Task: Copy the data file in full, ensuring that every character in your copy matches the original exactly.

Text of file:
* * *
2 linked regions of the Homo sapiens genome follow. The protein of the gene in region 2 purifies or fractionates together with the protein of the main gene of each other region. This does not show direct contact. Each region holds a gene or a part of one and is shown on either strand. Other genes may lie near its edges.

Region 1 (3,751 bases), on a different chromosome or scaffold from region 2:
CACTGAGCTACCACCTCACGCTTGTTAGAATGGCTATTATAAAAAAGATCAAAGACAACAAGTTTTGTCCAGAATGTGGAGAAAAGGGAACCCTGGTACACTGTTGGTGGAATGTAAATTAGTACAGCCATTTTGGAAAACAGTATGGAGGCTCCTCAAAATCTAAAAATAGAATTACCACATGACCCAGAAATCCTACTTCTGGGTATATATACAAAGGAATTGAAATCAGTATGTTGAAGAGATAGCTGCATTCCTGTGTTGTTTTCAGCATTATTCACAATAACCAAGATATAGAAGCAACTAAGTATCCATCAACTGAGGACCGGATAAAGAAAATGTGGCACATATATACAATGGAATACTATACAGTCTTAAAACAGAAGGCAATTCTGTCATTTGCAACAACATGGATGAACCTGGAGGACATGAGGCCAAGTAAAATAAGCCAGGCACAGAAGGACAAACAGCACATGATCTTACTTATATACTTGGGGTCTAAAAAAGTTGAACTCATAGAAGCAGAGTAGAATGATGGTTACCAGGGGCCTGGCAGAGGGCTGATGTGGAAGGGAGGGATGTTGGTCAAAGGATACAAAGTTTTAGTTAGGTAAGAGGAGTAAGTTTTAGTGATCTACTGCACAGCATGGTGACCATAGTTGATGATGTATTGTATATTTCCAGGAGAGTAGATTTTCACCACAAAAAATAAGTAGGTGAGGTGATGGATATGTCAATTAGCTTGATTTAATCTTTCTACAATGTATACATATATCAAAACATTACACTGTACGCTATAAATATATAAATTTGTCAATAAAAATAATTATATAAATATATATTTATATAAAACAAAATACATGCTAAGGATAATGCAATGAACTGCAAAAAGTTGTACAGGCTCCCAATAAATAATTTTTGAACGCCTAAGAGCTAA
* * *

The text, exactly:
2 linked regions of the Homo sapiens genome follow. The protein of the gene in region 2 purifies or fractionates together with the protein of the main gene of each other region. This does not show direct contact. Each region holds a gene or a part of one and is shown on either strand. Other genes may lie near its edges.

Region 1 (3,751 bases), on a different chromosome or scaffold from region 2:
CACTGAGCTACCACCTCACGCTTGTTAGAATGGCTATTATAAAAAAGATCAAAGACAACAAGTTTTGTCCAGAATGTGGAGAAAAGGGAACCCTGGTACACTGTTGGTGGAATGTAAATTAGTACAGCCATTTTGGAAAACAGTATGGAGGCTCCTCAAAATCTAAAAATAGAATTACCACATGACCCAGAAATCCTACTTCTGGGTATATATACAAAGGAATTGAAATCAGTATGTTGAAGAGATAGCTGCATTCCTGTGTTGTTTTCAGCATTATTCACAATAACCAAGATATAGAAGCAACTAAGTATCCATCAACTGAGGACCGGATAAAGAAAATGTGGCACATATATACAATGGAATACTATACAGTCTTAAAACAGAAGGCAATTCTGTCATTTGCAACAACATGGATGAACCTGGAGGACATGAGGCCAAGTAAAATAAGCCAGGCACAGAAGGACAAACAGCACATGATCTTACTTATATACTTGGGGTCTAAAAAAGTTGAACTCATAGAAGCAGAGTAGAATGATGGTTACCAGGGGCCTGGCAGAGGGCTGATGTGGAAGGGAGGGATGTTGGTCAAAGGATACAAAGTTTTAGTTAGGTAAGAGGAGTAAGTTTTAGTGATCTACTGCACAGCATGGTGACCATAGTTGATGATGTATTGTATATTTCCAGGAGAGTAGATTTTCACCACAAAAAATAAGTAGGTGAGGTGATGGATATGTCAATTAGCTTGATTTAATCTTTCTACAATGTATACATATATCAAAACATTACACTGTACGCTATAAATATATAAATTTGTCAATAAAAATAATTATATAAATATATATTTATATAAAACAAAATACATGCTAAGGATAATGCAATGAACTGCAAAAAGTTGTACAGGCTCCCAATAAATAATTTTTGAACGCCTAAGAGCTAA